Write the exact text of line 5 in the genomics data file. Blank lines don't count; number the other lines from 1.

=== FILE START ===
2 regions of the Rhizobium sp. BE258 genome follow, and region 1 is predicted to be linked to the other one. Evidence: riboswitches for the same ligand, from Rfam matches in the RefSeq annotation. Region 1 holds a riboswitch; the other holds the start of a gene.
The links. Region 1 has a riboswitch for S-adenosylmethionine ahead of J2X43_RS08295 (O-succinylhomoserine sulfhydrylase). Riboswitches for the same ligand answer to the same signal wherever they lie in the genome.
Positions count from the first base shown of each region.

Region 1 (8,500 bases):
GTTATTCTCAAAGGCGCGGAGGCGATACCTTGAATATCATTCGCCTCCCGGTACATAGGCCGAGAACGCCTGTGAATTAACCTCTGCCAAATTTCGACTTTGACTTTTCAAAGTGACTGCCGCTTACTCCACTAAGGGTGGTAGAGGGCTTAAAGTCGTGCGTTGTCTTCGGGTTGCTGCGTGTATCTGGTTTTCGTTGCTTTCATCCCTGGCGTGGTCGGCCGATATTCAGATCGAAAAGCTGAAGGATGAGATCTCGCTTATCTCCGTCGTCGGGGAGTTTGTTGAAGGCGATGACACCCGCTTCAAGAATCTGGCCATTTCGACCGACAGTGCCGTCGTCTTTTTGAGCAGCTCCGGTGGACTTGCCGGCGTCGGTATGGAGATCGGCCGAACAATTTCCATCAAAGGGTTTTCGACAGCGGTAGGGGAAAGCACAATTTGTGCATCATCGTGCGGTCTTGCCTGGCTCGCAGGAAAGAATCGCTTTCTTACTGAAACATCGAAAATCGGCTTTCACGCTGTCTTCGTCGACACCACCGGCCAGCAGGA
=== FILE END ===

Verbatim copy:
GTTATTCTCAAAGGCGCGGAGGCGATACCTTGAATATCATTCGCCTCCCGGTACATAGGCCGAGAACGCCTGTGAATTAACCTCTGCCAAATTTCGACTTTGACTTTTCAAAGTGACTGCCGCTTACTCCACTAAGGGTGGTAGAGGGCTTAAAGTCGTGCGTTGTCTTCGGGTTGCTGCGTGTATCTGGTTTTCGTTGCTTTCATCCCTGGCGTGGTCGGCCGATATTCAGATCGAAAAGCTGAAGGATGAGATCTCGCTTATCTCCGTCGTCGGGGAGTTTGTTGAAGGCGATGACACCCGCTTCAAGAATCTGGCCATTTCGACCGACAGTGCCGTCGTCTTTTTGAGCAGCTCCGGTGGACTTGCCGGCGTCGGTATGGAGATCGGCCGAACAATTTCCATCAAAGGGTTTTCGACAGCGGTAGGGGAAAGCACAATTTGTGCATCATCGTGCGGTCTTGCCTGGCTCGCAGGAAAGAATCGCTTTCTTACTGAAACATCGAAAATCGGCTTTCACGCTGTCTTCGTCGACACCACCGGCCAGCAGGA